Carcassone for iOS is one of my favorite mobile games, so when the same development team (TheCodingMonkeys) rolled out a new game called Lost Cities ($3.99, for iPhone) I downloaded it within seconds. Another board game adaptation, Lost Cities is a fast-paced card game that has the same quality and attention to detail I’ve come to expect from the development team. It’s an Editors’ Choice for iPhone games.
New players may be confused as to why this card game is called Lost Cities, and they’re not alone. Besides some very nice art on the cards, and a general jungle theme for the app, the connection between playing a card game and exploring/tomb raiding is tenuous at best. At first, I thought this was just a looser boardgame adaptation, but it turns out that even the original game is only loosely tied to its name. My advice is to not think too hard about it.
Cards and Lanes
In Lost Cities, you’re dealt a hand of eight numbered, colored cards that you play in ascending order on correspondingly color-coded lanes. Opening a new lane earns you a negative 20 points, but you raise your score by the number on each card you play. Each turn you must play or discard a card, and then draw a card until there are no cards left and the game ends.
The strategy in Lost Cities comes from timing your plays against a rapidly depleting draw deck, and against your opponent’s plays. Plus, there’s the challenge of figuring out when—or if—you’ll earn positive points on a particular lane.
If this all sounds too heady, don’t worry. The game has an informative guided tutorial and is helpfully festooned with indicators to let you know where you stand, how your opponent is progressing, and how many cards are left in the draw pile. Even the multiplayer notifications, supplied by Game Center, will tell you how many cards are left to play.
What I really like about Lost Cities is that there is rarely an unwinnable game. No matter how bad a round begins, there’s usually a chance to pull out a win. If you don’t believe me, the game actually presents a chart displaying the likelihood of your win over the course of the game, so you can see the exact moment you started winning (or when you messed up).
Bells and Whistles
In Carcassonne, TheCodingMonkeys showed off a love of lush, skeumorphic design, excellent voice acting, and tasteful music. In Lost Cities, they did not disappoint. The game board is painstakingly detailed, the cards boldly colored, and the entire package looks great on my iPhone 4s. The multi-cultural soundtrack covers many different themes and regions, and melts beautifully into the background, unlike the garish ragtime of Ticket to Ride.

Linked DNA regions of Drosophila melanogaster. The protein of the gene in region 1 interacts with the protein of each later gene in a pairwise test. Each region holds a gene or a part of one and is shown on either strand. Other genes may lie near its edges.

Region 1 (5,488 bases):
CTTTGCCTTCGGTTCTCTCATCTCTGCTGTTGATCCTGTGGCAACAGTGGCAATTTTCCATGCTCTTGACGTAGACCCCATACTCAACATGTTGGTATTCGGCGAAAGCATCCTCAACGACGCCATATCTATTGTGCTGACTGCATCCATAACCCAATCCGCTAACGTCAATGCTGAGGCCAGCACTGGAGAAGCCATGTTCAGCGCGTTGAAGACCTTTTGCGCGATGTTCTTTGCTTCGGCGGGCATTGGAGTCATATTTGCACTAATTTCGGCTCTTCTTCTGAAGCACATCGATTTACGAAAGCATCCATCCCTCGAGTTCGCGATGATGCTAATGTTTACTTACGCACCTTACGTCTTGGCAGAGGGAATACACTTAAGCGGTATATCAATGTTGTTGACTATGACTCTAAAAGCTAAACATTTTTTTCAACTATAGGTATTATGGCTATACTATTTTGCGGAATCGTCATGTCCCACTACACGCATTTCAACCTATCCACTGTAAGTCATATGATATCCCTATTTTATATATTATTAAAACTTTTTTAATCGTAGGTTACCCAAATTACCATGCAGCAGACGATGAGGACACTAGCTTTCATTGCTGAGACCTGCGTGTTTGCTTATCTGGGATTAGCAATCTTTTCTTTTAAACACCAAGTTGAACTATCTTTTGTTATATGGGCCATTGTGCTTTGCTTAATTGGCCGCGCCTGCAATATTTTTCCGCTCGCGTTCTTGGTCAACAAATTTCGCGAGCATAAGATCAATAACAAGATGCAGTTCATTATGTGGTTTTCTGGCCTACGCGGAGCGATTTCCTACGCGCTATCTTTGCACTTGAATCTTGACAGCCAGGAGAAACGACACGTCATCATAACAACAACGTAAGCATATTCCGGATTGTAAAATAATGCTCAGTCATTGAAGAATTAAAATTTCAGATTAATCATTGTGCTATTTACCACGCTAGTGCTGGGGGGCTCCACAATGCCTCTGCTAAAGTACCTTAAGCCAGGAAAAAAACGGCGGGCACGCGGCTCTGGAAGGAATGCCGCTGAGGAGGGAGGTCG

More important than appearances is the well-thought out controls for Lost Cities. Cards are automatically guided to the appropriate lanes, and are big enough for even bumbling-thumbed fools like me to play one-handed. I particularly liked that you have to confirm each play, giving you a chance to undo a mistake or take back a bad move.
There’s a noticeable economy of screens in this game, placing everything within a tap or two. I was particularly impressed with the multiplayer screens, which are frequently a mess in mobile games but were avision in thoughtful user-interface design on Lost Cities.
Adventuring Alone or With Friends
You can play against some (white, vaguely imperialist farces of fictional archaeologist) bots, play a random match against Lost Cities players online, or compete against your friends via Game Center. Games against bots will go much faster, usually lasting between five and ten minutes—depending on how fast you play. They’re also devilishly difficult.
The game struggles a bit with live players because each turn is so short, and the timing of your next turn is entirely up to how fast your opponent responds. That’s pretty normal for mobile games, however. Also, you may experience some noticeable lag time between turns due to network issues. Unfortunately, the game does not support pass-and-play.
Lost Cities eschews a chat option, but the developers did include the ability to display one of nine emoticons during each round. This cleverly prevents players from being rude without forcing them to be silent.
Find These Lost Cities
Lost Cities for iPhone might not be an entirely faithful adaptation of the board game, but it’s a very well made game in its own right. It has fast-paced, strategic play and a design that is perfect for mobile. Though it might take a round or two to fully understand, it’s a lot of fun and surprisingly addictive. You’ll be begging your friends to download TheCodingMonkeys’ Lost Cities, a clear Editors’ Choice for iPhone games.
Copyright © 2012 Ziff Davis, Inc